## What is Non-deterministic Polynomial Time?

NP, for **n**on-deterministic **p**olynomial time, is one of the best-known complexity classes in theoretical computer science. A decision problem (a problem that has a yes/no answer) is said to be in NP if it is solvable in polynomial time by a *non-deterministic*Turing machine. Equivalently, and more intuitively, a decision problem is in NP if, if the answer is yes, a proof can be verified by a Turing machine in polynomial time.

### A Practical Example

An easy example of this is Sudoku. To phrase it as a decision problem, you would say something like, "Given a sudoku puzzle, does it have a solution?" It may take a long time to answer that question (because you have to solve the puzzle), but if someone gives you a solution you can very quickly verify that the solution is correct. That's what NP is -- the set of all decision problems where you can efficiently verify the answer.

In contrast, P (polynomial time) is the set of all decision problems which can be solved in polynomial time by a Turing machine. Roughly speaking, if a problem is in P, then it's considered tractable, i.e. there exists an algorithm that can solve it in a reasonable amount of time on a computer. If a problem is not in P, then it's said to be intractable, meaning that for large values it would take far too long for even the best supercomputer to solve it - in some cases, this means millions or even billions of years.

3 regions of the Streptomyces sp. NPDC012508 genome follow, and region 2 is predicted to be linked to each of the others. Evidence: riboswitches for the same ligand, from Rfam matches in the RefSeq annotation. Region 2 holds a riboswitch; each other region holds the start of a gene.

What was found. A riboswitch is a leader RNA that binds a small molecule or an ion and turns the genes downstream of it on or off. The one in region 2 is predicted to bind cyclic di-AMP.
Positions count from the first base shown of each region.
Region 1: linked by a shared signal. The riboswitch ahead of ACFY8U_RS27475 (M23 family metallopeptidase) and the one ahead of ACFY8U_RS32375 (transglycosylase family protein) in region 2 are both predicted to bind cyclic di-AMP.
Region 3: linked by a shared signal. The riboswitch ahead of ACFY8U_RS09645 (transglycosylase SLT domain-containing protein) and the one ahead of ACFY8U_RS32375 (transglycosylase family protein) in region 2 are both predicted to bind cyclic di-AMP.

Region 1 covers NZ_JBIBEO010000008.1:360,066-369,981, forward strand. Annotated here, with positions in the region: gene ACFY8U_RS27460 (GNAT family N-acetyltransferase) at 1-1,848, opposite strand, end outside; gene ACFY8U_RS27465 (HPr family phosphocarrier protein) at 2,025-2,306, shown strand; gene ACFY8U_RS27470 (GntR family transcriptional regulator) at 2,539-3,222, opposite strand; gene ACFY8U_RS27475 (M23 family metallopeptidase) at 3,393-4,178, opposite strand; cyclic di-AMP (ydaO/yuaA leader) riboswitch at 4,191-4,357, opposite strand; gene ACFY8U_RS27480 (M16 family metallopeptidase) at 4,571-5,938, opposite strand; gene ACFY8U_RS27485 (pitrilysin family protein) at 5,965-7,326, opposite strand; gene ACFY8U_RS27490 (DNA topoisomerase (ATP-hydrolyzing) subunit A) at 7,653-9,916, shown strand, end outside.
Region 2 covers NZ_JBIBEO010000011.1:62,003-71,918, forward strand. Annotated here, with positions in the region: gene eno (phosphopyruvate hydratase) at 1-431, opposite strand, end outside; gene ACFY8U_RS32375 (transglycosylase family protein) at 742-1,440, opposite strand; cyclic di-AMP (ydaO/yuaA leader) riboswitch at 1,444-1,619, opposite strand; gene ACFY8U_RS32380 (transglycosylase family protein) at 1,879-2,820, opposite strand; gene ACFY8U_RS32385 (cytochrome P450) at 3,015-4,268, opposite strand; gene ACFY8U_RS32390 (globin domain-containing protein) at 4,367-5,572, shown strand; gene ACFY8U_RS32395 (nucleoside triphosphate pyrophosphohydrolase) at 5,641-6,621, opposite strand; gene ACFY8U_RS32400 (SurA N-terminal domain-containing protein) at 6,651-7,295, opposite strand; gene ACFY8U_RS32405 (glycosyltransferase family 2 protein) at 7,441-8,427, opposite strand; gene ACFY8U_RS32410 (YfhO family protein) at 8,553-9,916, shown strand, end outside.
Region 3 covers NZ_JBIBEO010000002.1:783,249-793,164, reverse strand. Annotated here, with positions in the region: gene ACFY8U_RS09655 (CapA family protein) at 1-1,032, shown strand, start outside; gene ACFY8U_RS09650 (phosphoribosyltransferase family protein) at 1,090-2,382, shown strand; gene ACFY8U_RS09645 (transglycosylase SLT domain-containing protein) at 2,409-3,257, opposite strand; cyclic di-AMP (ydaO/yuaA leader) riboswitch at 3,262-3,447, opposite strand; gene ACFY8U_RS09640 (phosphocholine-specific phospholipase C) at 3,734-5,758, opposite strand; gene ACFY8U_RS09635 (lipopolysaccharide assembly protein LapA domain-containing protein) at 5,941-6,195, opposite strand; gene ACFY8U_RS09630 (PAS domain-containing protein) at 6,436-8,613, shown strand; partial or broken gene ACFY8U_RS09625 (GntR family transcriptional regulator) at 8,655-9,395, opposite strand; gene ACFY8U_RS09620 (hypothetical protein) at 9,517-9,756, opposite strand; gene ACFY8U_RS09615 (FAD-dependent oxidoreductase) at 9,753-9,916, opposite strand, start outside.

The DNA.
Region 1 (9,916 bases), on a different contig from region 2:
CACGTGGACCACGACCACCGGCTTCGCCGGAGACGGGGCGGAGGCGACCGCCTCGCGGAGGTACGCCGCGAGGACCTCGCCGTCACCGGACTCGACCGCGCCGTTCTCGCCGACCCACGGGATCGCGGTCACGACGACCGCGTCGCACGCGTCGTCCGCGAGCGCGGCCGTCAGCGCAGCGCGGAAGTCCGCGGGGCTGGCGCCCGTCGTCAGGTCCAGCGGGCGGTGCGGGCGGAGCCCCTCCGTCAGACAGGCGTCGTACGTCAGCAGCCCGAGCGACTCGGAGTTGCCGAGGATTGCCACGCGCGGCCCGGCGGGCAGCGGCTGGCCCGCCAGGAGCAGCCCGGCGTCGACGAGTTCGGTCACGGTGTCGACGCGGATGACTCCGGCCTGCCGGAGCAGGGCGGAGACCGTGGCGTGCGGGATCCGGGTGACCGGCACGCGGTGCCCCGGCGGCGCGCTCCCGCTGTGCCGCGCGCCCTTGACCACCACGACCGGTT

### In Computer Science and Machine Learning

An open question in theoretical computer science is whether P = NP. If P and NP were shown to be identical, then that would mean that all of the problems in NP are also in P -- i.e. that some algorithm exists to solve any given problem in NP quickly. This would be earth shattering because there are a lot of problems in NP that it would be convenient to be able to solve quickly, and also because all of cryptography is based on the assumption that certain problems in NP are too difficult for anyone to solve in a reasonable amount of time. Conversely, if we had a proof that P ≠ NP, then we would know for certain that there are certain problems (the NP-complete problems) which have no quick solutions.

Examples of NP problems include:

- Calculating the greatest common divisor of a number (this is in P)
- Linear programming (this is in P)
- The subgraph isomorphism problem: given a graph G and a graph H, does G contain a subgraph that's isomorphic to H? (this is in NP)
- Given a set of points, does there exist some route that goes through each point of a length less than k? (Travelling Salesman Problem; this is in NP-complete)

We care about this in AI because there are quite a few problems that crop up in AI that are in NP.